Low-Cost, Clean Energy and Jobs for Residents in the Booming Solar Industry
NYCHA has launched its first large-scale solar program, which will use light and heat from the sun to provide clean, low-cost energy to low- to moderate-income New Yorkers, including public housing residents. The program will also create jobs for NYCHA residents in the growing solar industry.
NYCHA is looking for developers to install solar power on rooftops and parking lots at 14 developments, which will provide energy for 500 to 1,600 households. The developments are located throughout the five boroughs: Queensbridge North, Queensbridge South, Taylor Street-Wythe Avenue, Pomonok, Beach 41st Street-Beach Channel Drive, Carleton Manor, Coney Island Site 1B, Throggs Neck Addition, New Lane Area, South Beach, Taft, Polo Grounds Towers, Wyckoff Gardens, and Gowanus.
Developers will be chosen in 2018 and the first solar installations will be made by 2019. NYCHA will lease the sites for up to 25 years; developer(s) will install, operate, and maintain the solar systems and sell the power to low- to moderate-income residents citywide. By 2025, NYCHA plans to install solar at 190 developments, which will provide power to up to 6,600 households.
Since the release of its Sustainability Agenda last year, NYCHA has been working with partners to provide better service for residents, reduce energy and costs, and curb the effects of climate change. NYCHA’s solar program will play a major role in helping meet the city’s goal to reduce greenhouse gas emissions 80 percent by 2050.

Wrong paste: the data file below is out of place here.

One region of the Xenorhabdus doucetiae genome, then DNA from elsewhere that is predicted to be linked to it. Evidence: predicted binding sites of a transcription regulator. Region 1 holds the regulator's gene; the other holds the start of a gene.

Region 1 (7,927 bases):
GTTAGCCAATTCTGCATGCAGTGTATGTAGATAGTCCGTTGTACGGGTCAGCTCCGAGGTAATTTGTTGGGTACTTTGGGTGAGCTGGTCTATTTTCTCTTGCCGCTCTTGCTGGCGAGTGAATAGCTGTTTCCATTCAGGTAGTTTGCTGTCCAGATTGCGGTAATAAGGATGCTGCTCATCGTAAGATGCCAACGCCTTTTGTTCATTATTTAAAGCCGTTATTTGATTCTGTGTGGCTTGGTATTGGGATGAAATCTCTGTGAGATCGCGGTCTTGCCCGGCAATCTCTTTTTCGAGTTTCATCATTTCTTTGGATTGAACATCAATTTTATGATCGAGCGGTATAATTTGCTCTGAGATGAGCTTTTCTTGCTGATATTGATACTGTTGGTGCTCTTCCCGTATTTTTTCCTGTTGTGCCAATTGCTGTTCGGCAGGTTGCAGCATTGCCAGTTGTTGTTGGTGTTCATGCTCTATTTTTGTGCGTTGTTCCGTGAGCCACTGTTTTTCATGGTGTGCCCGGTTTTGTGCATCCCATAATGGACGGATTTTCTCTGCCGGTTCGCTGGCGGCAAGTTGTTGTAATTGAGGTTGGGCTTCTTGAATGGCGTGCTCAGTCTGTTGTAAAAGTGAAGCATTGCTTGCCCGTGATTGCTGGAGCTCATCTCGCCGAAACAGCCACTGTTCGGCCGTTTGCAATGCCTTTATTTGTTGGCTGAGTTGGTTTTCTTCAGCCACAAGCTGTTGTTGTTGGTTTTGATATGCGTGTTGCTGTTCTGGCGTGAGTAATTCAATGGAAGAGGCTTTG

“I’m glad this solar program is finally happening at NYCHA buildings and that the city is progressing and moving towards renewable energy,” said Miguel Rodriguez, a Lillian Wald Houses resident who has worked in the solar industry through NYCHA’s Green City Force partnership.
After graduating high school, Mr. Rodriguez enrolled in a computer science program but found he couldn’t successfully manage working 30 hours a week to help support his family while also attending college full time. He spent several months unemployed then enrolled in Henry Street Settlement’s Employment Coordination Program where he learned about Green City Force (GCF), which provides young people ages 18-24 with training, education, and leadership opportunities in preparation for careers in the energy economy. After graduating the GCF Clean Energy Corps program, he landed an internship with GRID Alternatives, a nonprofit solar electric installer, and then took a job as a solar installer.
“This is going to make a huge difference within our communities,” Mr. Rodriguez said.